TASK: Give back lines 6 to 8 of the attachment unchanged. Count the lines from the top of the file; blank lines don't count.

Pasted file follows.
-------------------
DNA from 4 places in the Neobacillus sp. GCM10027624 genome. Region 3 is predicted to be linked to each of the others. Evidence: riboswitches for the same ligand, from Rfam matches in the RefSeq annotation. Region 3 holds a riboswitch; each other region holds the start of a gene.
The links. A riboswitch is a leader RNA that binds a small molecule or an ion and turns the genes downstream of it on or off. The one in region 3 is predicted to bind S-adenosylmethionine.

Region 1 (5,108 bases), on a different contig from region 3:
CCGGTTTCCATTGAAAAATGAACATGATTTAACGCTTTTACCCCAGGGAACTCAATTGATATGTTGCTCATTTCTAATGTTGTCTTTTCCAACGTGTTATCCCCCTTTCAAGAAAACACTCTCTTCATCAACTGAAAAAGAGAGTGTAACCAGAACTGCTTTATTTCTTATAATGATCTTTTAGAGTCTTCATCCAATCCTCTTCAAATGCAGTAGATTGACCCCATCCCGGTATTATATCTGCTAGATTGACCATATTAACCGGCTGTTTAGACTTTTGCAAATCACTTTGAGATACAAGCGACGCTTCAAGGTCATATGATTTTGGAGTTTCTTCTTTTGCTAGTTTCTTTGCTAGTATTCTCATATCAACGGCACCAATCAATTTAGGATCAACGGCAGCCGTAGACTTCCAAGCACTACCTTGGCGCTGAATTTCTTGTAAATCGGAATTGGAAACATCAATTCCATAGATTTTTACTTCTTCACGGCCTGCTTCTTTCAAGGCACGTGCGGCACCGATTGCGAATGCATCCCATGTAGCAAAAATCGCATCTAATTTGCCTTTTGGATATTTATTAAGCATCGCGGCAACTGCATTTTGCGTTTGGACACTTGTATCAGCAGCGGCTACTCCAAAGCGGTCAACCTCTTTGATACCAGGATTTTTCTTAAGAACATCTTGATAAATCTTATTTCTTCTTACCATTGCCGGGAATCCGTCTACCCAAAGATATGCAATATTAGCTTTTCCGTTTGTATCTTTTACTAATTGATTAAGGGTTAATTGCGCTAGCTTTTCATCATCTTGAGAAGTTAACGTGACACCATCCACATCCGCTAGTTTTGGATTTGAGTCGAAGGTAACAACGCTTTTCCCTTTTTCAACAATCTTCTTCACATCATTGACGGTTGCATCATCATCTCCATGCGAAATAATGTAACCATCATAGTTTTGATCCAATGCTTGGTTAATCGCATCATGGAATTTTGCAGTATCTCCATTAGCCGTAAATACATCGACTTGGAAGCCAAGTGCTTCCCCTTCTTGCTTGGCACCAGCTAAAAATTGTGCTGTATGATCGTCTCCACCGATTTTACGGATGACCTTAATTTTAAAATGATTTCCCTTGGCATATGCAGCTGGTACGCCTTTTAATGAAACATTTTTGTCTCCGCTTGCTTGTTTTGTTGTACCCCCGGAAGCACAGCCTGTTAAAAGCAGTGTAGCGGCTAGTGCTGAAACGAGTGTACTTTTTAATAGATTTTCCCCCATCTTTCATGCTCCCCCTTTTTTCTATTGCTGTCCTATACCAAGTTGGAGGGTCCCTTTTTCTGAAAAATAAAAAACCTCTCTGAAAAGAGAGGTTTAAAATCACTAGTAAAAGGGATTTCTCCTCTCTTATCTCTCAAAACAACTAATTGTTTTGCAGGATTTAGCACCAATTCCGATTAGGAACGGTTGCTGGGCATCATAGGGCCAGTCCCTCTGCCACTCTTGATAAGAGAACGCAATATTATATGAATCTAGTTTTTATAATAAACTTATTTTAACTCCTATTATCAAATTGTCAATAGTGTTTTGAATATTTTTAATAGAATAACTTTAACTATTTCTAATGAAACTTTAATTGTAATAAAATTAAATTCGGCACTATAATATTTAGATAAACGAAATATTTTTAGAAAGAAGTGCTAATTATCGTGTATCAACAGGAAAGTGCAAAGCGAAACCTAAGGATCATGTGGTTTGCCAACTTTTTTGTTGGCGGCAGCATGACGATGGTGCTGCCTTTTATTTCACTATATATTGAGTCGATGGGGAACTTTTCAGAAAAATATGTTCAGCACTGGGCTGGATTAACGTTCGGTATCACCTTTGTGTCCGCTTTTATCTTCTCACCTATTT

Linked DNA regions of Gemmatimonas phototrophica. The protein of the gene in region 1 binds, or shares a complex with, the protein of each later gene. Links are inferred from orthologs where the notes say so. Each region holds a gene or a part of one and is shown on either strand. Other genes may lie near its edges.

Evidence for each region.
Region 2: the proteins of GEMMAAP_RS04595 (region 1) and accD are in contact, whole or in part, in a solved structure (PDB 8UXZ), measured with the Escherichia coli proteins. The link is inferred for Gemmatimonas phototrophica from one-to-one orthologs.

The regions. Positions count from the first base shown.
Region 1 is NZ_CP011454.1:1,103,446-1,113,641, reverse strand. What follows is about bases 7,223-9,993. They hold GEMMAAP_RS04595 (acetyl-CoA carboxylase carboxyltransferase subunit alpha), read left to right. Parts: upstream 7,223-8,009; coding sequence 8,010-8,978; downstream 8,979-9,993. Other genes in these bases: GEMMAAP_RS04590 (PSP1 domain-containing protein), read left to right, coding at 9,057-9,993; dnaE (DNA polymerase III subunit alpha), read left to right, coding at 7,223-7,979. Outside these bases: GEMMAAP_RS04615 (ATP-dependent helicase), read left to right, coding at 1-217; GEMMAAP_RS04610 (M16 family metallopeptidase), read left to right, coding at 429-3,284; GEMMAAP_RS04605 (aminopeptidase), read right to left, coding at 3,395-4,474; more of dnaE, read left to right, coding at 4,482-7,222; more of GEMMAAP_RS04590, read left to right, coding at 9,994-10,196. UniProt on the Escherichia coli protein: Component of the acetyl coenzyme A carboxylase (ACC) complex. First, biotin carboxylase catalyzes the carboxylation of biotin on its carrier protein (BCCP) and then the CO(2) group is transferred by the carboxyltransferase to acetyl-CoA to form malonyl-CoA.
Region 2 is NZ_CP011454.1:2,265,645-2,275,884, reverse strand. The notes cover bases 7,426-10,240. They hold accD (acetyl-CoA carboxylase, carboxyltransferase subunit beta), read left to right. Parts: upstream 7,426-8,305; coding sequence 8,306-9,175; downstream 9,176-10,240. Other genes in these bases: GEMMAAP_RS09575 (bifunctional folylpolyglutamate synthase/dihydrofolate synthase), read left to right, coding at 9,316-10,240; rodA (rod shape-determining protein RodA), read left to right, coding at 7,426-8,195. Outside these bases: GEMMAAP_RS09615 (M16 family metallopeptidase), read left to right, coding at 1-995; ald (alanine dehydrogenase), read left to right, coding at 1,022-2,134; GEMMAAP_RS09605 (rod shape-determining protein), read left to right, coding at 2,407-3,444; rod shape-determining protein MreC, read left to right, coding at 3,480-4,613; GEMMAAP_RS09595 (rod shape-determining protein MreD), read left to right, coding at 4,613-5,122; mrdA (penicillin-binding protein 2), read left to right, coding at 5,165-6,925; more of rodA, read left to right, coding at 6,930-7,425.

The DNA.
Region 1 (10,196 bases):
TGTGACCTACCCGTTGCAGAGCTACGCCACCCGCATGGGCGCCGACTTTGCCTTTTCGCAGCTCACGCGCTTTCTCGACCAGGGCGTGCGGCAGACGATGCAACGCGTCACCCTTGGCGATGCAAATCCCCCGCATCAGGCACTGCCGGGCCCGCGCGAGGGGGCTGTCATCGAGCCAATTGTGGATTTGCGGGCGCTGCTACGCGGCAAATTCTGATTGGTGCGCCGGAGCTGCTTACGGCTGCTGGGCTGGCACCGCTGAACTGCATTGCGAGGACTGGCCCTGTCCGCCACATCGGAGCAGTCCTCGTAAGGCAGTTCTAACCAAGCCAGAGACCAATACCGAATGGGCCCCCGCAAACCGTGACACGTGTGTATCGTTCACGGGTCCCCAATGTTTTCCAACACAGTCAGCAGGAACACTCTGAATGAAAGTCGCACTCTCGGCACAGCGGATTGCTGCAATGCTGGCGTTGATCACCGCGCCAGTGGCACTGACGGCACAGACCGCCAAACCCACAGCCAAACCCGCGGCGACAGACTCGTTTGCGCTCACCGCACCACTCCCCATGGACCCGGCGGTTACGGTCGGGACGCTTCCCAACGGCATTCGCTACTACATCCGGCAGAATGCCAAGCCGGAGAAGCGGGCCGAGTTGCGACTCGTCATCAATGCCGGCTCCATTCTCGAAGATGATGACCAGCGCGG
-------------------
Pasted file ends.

Evidence for each region.
Region 2: the proteins of GEMMAAP_RS04595 (region 1) and accD are in contact, whole or in part, in a solved structure (PDB 8UXZ), measured with the Escherichia coli proteins. The link is inferred for Gemmatimonas phototrophica from one-to-one orthologs.

The regions. Positions count from the first base shown.